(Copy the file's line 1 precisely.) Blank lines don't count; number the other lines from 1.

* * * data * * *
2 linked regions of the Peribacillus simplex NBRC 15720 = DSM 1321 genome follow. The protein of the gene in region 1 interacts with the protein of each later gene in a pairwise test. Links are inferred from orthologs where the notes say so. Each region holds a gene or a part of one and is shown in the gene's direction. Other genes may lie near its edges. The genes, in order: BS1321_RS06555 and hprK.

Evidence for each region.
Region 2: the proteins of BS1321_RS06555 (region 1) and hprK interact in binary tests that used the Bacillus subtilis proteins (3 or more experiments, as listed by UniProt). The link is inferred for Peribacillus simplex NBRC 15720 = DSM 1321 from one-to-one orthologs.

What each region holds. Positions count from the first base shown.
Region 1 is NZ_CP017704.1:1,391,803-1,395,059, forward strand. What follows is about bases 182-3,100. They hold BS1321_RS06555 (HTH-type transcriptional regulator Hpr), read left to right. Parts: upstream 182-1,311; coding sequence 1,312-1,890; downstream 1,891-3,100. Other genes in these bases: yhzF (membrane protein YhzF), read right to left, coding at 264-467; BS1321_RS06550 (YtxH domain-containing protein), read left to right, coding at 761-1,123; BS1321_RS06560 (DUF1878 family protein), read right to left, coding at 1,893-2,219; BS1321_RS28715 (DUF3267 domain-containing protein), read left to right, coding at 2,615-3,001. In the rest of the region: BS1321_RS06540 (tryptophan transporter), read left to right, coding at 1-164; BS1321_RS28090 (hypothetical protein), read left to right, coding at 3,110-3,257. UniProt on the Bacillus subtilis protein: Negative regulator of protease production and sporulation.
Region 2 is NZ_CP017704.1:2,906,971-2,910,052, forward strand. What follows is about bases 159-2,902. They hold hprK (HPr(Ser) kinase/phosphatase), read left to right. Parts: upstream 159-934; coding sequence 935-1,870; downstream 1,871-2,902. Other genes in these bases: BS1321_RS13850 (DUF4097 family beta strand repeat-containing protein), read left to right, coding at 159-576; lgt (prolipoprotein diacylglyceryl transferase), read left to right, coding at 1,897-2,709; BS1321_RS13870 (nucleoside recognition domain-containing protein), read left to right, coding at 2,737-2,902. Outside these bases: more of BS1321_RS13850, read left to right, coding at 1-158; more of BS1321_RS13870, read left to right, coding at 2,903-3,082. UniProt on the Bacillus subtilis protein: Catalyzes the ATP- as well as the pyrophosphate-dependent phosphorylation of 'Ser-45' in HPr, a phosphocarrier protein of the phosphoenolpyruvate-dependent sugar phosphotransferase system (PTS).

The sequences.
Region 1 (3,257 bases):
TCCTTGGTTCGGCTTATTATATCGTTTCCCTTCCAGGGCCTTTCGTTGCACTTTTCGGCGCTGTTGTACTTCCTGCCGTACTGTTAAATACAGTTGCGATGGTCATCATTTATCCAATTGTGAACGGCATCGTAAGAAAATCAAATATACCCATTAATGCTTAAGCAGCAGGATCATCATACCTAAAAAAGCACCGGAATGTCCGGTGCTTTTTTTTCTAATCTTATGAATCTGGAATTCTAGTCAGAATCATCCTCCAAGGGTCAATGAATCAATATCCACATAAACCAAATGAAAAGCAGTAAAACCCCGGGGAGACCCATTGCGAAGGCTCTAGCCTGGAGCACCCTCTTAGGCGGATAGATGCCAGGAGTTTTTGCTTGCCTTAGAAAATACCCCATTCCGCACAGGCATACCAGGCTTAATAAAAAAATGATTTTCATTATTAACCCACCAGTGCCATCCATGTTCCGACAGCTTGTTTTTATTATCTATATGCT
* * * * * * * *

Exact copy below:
2 linked regions of the Peribacillus simplex NBRC 15720 = DSM 1321 genome follow. The protein of the gene in region 1 interacts with the protein of each later gene in a pairwise test. Links are inferred from orthologs where the notes say so. Each region holds a gene or a part of one and is shown in the gene's direction. Other genes may lie near its edges. The genes, in order: BS1321_RS06555 and hprK.